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For this activity, you will be measuring the intensity of the comparison star and supernova in the data files for the galaxy M100. These are labelled in the image below:
Below are the values for the magnitudes of the standard star in each filter. For this activity you only have the data files in the R filter, so you only need to look at the R magnitude value for the comparison star:
1. Open the photometry spreadsheet, ‘Photometry.xls’. Copy the R magnitude of the standard star as given above into the photometry spreadsheet into the relevant cell (R Mag).
2. The next step is to use SalsaJ to measure the intensity, or pixel counts in your FT image for the comparison star. To do this, open SalsaJ and go to: Analyse > Photometry Settings. Enter the aperture radius as 15 in the star radius box, as shown here.
3. Now go to Analyse > Photometry. A pop-up box will appear, with the photometry results in it.
4. Click on the comparison star to obtain the intensity value, and then enter this value in the relevant cell in the photometry spreadsheet (R Count).
5. Now, ensuring that you use the same star radius aperture value of 15, find the intensity value for the supernova in your image and enter it into the spreadsheet in order for the magnitude to be calculated. Make a note of the magnitude value for the supernova in the table below.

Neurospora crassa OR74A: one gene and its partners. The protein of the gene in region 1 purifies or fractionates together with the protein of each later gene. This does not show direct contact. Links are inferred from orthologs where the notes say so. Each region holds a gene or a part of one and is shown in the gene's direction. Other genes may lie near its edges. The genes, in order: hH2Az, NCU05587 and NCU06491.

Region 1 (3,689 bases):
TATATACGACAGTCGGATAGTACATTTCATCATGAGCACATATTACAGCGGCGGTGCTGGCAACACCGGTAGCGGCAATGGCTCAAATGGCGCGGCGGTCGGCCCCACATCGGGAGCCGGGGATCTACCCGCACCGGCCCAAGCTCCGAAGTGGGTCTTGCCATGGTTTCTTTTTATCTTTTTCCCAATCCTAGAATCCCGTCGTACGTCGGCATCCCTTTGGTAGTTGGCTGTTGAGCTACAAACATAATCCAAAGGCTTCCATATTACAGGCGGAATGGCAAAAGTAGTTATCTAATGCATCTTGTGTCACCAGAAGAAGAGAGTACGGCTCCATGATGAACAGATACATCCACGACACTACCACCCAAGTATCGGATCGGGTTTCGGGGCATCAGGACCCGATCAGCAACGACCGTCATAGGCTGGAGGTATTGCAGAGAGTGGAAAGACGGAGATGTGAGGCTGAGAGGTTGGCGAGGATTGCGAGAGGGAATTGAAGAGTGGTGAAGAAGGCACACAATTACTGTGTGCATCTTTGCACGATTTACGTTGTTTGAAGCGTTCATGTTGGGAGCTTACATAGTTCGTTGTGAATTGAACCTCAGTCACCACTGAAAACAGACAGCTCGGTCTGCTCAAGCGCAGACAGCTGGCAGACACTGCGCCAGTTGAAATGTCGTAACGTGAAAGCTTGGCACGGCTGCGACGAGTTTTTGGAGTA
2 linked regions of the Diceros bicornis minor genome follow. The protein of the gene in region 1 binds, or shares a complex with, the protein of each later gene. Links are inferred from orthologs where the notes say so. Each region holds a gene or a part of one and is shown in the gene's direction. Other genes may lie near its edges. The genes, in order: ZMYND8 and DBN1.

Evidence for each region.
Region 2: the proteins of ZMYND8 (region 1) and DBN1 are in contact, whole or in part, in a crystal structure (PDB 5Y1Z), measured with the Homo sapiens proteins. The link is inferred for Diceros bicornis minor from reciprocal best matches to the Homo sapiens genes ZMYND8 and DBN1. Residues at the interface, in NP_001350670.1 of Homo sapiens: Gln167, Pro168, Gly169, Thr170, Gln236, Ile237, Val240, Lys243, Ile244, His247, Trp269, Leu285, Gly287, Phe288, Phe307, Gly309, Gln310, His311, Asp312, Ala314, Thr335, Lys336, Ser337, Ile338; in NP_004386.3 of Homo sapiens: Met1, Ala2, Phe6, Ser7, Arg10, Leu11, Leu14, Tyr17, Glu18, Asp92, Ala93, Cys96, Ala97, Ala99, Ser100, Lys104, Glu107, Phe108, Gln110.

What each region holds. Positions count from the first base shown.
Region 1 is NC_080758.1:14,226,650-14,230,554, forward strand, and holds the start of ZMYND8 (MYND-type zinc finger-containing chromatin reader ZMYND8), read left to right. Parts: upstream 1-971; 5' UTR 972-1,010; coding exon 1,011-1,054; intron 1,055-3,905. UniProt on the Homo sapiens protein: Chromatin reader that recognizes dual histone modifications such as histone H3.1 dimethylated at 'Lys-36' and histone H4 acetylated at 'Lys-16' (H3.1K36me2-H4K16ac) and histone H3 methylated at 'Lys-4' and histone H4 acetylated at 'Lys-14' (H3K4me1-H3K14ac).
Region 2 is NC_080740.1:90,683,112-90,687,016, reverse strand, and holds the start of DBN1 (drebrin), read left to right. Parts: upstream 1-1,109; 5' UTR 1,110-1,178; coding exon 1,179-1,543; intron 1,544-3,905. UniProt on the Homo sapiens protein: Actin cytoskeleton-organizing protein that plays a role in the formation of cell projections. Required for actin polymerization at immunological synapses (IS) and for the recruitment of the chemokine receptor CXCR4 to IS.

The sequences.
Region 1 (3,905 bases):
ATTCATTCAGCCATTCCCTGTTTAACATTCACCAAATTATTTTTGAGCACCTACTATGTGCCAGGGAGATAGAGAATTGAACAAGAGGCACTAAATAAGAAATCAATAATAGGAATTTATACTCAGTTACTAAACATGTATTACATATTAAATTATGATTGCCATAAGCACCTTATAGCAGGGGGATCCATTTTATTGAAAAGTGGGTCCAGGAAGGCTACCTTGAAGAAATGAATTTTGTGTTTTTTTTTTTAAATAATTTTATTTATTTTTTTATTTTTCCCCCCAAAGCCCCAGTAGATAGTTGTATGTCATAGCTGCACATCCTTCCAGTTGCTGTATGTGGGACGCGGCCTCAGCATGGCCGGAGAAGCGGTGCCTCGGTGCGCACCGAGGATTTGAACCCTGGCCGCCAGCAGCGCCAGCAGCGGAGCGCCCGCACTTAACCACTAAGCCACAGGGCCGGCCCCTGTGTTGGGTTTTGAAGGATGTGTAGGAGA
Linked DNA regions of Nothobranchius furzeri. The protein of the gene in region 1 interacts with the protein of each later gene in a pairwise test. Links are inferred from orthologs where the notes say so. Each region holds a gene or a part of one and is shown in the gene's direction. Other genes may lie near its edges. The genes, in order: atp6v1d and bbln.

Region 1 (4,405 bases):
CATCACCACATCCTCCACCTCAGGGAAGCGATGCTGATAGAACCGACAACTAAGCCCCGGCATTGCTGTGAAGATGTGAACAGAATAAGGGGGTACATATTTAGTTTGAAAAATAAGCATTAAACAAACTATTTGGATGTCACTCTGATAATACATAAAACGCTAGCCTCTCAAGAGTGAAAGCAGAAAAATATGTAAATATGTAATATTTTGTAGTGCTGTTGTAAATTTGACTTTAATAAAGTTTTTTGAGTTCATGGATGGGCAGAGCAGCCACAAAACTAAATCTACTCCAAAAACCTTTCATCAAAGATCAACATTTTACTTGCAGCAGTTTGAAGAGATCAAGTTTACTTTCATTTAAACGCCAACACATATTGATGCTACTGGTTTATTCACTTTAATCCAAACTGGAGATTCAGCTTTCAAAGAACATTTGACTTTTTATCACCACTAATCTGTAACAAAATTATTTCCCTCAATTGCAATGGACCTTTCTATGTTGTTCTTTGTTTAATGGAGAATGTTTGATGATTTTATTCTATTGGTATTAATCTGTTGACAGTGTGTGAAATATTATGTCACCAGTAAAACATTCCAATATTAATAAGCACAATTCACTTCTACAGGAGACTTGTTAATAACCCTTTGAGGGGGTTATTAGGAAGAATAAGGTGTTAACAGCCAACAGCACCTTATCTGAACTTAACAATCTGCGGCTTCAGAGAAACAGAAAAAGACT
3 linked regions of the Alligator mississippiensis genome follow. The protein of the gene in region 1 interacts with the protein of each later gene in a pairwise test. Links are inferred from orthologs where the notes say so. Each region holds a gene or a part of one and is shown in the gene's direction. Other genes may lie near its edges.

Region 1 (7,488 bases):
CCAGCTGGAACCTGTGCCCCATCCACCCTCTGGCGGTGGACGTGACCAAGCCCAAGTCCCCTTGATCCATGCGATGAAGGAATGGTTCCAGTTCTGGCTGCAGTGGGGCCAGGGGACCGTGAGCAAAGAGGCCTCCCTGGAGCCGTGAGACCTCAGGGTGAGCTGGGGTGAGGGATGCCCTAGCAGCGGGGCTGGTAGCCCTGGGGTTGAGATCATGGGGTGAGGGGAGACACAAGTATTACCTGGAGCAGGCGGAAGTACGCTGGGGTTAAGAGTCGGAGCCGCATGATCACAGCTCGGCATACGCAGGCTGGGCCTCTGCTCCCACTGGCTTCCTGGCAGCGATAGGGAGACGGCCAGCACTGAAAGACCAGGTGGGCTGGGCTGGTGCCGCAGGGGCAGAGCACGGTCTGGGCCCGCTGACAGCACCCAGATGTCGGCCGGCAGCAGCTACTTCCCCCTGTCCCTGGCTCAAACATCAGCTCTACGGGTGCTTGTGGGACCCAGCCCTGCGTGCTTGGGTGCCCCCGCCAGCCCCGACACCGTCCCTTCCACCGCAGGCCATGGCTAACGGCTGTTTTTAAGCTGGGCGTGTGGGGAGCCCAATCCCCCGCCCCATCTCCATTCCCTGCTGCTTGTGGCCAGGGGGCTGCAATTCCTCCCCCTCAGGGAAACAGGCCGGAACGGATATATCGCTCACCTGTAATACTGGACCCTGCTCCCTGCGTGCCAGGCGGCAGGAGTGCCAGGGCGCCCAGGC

6. Repeat steps 4-5 for all the data files, for each date, and make a note of the magnitudes of the supernova in the table below.
(Occassionally, SalsaJ returns zero values for the intensity of objects - if this happens when you are measuring the intensity of your supernova in any of the images, close the image and just use the remaining ones for your plot.)
7. Open a new worksheet in Excel
8. Enter the values for the day of observation and magnitudes into this new Excel worksheet. (The day of observation was found by counting the number of days from the date that the first FITS file was taken. The dates for each image can be found in the FITS file header, which can be viewed in SalsaJ by going to Image > Show Info... )
9. Plot a graph with the day of observation on the x axis and the magnitude values on the y axis. When you plot your graph, make sure that the y axis is reversed - to do this, plot the graph and then double click on the y axis values. In the pop-up window that appears, select Scale > Values in reverse order. Select appropriate values for the minimum and maximum y values so that your curve covers the plotting area.
A typical supernova light curve looks like the one below:
Before carrying out this activity you must: